By Gil Vidals, , HIPAA Blog, Resources

If you host a website that will interact with patient information, then it behooves you to find a specialist in HIPAA web hosting.

Patient information is considered Protected Health Information (PHI) or Electronic Health Records (EHR) and is protected by the regulations of the Health Insurance Portability and Accountability Act (HIPAA). Protecting this data is critical, yet the means to do it are complex. A web host may claim to follow the same practices as a HIPAA-compliant web host, so do your due diligence and verify their claims.

Still, you may have a relationship with a web host already that you really like and feel that they can do the job. Besides, their price might be quite reasonable and you understand that HIPAA Compliant hosting providers can charge a lot more!

Either way, it’s important to verify that your host is following HIPAA guidelines; otherwise, you could be in for a surprise when there is a breach in security that causes you to prove you and your host were indeed following HIPAA regulations.

So what’s the difference between a standard host and a host that is HIPAA compliant?

For starters, a non-HIPAA web hosting specialist will likely not provide one of the following (so ask them specifically to be sure):

1. A signed Business Associate Agreement (BAA)
2. Monthly vulnerability scans of your servers
3. Mitigation of the vulnerabilities discovered by the monthly vulnerability scans
4. Server hardening
5. Off-site backups
6. Log retention of 6 years

Let’s review these items one by one, so you can understand them better before discussing it with your prospective HIPAA Compliant host.

A signed BAA is important because it ensures that your hosting provider understands and accepts the liability of hosting PHI data. They are as liable as you are in protecting the data from unauthorized access.

The HIPAA Compliant host should scan your HIPAA-related servers at least once a month and provide a report to you whenever you ask for it. The purpose of the scan is to discover vulnerabilities in the hosting environment.

In addition to providing the report, they should be involved in helping remediate the vulnerabilities that are related to the infrastructure. You can’t expect the HIPAA host to fix your application issues though (unless you hired them to write your app as well).

The HIPAA Compliant web host should also harden your servers as part of their deployment process. Ask them for a copy of their server hardening steps. Server hardening is the process of applying security measures to your servers. Typically, these include: closing unneeded ports, removing unnecessary programs, adding security policies such as password policies, and creating a security banner that is displayed to the user when they log in and warning them that your server is only for authorized users. Ask the host to show you a copy of the banner as well.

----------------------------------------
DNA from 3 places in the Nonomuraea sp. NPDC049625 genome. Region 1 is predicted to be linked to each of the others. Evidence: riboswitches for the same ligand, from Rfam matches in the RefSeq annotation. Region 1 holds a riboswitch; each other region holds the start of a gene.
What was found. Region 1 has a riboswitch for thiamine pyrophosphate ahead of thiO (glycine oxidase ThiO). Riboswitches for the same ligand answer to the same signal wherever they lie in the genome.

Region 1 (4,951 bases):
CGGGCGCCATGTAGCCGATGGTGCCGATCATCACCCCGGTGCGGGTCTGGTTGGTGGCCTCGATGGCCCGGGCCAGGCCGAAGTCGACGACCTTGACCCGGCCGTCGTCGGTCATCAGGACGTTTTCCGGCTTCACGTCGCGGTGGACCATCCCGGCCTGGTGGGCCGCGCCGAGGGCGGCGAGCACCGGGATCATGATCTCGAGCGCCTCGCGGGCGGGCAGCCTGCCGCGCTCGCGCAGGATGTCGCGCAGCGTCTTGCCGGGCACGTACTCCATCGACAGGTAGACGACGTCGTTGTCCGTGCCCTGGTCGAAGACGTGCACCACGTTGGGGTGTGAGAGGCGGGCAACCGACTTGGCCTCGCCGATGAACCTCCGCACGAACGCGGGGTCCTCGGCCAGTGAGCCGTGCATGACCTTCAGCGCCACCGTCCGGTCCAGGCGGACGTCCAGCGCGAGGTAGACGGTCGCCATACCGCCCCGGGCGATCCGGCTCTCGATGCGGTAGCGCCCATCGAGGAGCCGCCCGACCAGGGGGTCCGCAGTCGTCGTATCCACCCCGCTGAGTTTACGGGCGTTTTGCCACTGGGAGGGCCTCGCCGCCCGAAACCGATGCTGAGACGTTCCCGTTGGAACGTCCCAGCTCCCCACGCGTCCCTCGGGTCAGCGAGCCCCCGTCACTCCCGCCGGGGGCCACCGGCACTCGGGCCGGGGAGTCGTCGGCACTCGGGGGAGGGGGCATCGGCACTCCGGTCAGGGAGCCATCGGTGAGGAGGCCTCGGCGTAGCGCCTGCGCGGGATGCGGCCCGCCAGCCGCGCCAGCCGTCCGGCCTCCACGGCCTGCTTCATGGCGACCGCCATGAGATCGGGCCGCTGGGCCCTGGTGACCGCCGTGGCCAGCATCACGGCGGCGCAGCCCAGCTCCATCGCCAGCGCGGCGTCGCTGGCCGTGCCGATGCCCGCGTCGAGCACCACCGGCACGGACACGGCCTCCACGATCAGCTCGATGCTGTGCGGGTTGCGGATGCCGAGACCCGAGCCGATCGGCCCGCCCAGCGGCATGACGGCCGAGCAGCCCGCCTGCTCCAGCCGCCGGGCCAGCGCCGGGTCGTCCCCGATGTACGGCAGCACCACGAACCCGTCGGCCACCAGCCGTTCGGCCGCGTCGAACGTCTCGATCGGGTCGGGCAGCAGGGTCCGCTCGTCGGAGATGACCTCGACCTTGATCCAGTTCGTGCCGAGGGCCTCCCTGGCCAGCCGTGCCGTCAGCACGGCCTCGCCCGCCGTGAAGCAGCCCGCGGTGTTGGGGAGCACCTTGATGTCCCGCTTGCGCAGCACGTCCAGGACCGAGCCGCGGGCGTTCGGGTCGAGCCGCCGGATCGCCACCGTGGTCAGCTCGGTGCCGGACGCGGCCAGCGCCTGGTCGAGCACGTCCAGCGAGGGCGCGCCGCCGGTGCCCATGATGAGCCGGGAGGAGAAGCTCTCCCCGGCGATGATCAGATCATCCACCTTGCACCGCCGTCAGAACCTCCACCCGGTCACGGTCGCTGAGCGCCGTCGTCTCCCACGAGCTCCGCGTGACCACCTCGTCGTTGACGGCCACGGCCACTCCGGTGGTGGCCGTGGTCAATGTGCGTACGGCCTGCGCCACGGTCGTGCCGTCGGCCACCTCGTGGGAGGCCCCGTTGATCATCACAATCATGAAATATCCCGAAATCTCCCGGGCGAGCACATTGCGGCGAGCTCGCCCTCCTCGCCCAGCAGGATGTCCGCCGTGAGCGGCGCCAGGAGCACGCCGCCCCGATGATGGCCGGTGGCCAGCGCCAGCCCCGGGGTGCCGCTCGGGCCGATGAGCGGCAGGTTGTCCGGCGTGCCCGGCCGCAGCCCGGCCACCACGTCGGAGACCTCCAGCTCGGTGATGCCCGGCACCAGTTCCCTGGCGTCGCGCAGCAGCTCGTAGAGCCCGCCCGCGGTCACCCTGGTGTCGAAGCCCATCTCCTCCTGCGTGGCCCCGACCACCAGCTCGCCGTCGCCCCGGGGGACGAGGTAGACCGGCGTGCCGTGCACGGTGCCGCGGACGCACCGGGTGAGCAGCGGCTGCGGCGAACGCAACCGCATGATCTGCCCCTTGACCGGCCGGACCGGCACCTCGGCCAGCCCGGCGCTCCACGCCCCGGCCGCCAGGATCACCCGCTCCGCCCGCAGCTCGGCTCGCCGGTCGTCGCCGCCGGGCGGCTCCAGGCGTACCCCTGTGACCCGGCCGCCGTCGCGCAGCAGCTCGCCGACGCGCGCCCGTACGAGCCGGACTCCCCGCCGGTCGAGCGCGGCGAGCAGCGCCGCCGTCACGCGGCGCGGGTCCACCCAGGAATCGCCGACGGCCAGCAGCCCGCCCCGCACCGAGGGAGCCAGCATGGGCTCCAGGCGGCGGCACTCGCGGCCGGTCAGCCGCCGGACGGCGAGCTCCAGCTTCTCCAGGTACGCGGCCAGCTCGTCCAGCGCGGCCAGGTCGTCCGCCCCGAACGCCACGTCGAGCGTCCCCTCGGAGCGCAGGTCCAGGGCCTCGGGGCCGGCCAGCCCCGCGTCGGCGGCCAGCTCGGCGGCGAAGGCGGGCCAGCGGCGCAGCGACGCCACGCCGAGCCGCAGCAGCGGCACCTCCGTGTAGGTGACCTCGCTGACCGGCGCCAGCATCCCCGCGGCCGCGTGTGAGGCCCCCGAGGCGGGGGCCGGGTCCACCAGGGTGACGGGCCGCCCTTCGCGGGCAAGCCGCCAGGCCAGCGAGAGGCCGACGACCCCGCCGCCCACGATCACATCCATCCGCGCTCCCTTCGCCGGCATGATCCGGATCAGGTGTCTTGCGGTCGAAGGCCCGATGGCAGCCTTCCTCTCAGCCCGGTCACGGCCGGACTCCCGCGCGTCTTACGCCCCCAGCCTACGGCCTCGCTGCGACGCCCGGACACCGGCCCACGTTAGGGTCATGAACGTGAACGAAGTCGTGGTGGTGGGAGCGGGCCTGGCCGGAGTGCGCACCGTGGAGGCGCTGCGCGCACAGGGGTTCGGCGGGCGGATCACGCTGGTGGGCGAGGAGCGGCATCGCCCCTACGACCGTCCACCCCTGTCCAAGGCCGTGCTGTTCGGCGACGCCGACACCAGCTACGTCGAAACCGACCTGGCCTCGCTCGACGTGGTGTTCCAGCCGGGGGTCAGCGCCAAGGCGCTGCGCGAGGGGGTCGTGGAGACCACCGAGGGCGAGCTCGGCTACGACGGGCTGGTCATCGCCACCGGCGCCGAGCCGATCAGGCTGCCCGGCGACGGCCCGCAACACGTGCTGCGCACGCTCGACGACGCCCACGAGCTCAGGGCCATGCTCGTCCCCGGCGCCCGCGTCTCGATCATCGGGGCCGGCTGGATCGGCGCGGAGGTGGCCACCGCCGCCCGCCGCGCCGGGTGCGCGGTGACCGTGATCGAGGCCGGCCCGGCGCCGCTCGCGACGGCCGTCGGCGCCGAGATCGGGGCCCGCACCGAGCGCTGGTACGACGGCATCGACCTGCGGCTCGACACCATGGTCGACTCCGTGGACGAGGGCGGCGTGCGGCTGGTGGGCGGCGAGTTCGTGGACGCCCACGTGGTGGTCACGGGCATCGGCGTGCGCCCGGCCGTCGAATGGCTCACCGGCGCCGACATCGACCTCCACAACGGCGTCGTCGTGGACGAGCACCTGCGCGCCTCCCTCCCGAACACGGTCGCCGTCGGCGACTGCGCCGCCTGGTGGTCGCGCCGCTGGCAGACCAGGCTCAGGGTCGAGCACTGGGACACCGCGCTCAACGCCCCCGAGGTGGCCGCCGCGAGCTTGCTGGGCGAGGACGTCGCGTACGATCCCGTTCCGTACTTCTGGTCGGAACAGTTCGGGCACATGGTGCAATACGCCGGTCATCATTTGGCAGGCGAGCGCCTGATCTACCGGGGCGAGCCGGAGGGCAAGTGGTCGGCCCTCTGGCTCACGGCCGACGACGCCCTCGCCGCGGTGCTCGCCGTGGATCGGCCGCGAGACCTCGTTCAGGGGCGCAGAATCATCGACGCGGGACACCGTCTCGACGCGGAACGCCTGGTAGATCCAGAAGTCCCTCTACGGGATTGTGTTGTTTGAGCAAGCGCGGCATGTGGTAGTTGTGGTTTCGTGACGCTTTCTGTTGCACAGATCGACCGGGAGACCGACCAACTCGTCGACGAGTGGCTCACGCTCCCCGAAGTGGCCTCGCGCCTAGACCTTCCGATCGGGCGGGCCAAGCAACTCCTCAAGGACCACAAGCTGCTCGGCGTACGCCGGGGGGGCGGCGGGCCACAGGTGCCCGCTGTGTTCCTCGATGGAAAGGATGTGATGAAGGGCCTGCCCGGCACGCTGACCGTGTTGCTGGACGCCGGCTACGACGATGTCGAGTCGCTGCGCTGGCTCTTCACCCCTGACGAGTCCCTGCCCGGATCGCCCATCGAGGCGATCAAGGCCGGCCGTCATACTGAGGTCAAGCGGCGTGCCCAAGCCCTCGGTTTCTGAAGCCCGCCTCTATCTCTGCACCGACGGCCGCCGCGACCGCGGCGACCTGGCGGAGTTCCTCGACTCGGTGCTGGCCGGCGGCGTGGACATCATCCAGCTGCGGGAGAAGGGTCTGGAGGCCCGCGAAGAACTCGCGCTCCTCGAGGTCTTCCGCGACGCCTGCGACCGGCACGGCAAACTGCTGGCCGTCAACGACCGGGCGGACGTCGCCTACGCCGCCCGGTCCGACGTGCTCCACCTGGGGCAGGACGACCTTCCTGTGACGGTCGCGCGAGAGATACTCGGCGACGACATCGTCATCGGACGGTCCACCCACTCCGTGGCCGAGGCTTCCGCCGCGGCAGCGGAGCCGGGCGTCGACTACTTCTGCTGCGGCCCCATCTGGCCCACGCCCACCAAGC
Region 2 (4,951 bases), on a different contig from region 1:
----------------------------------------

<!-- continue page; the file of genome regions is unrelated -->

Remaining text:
Ask the web host if they provide offsite backups and how far the backups are physically from where your servers are hosted. The backups should be geographically in a separate location. A building next-door is too close; it should be at least 50 miles away or further. Basically, you don’t want a natural disaster such as an earthquake to take out both your servers and the backups.

You should also remember that when you are finished using a particular server that contained PHI data, it can’t simply be powered off and made available to the next client that a web host might have. The server’s hard drives should not be used again until they have been wiped by several passes. The passes ensure that the data cannot be read again. Ask your host what mechanism they use to wipe the hard drives and how many passes they make. (The right answer should be multiple passes. It can vary as to exactly how many, but the important point is that the web hosting company is at least is aware of what you are talking about and has a policy that involves multiple passes).

To reiterate: selecting a web host that actually follows the HIPAA guidelines is not the same thing as finding an inexpensive host that does a good job at hosting websites without patient information. Be sure to utilize the questions listed in this article as you’re considering the best web hosting provider for your project.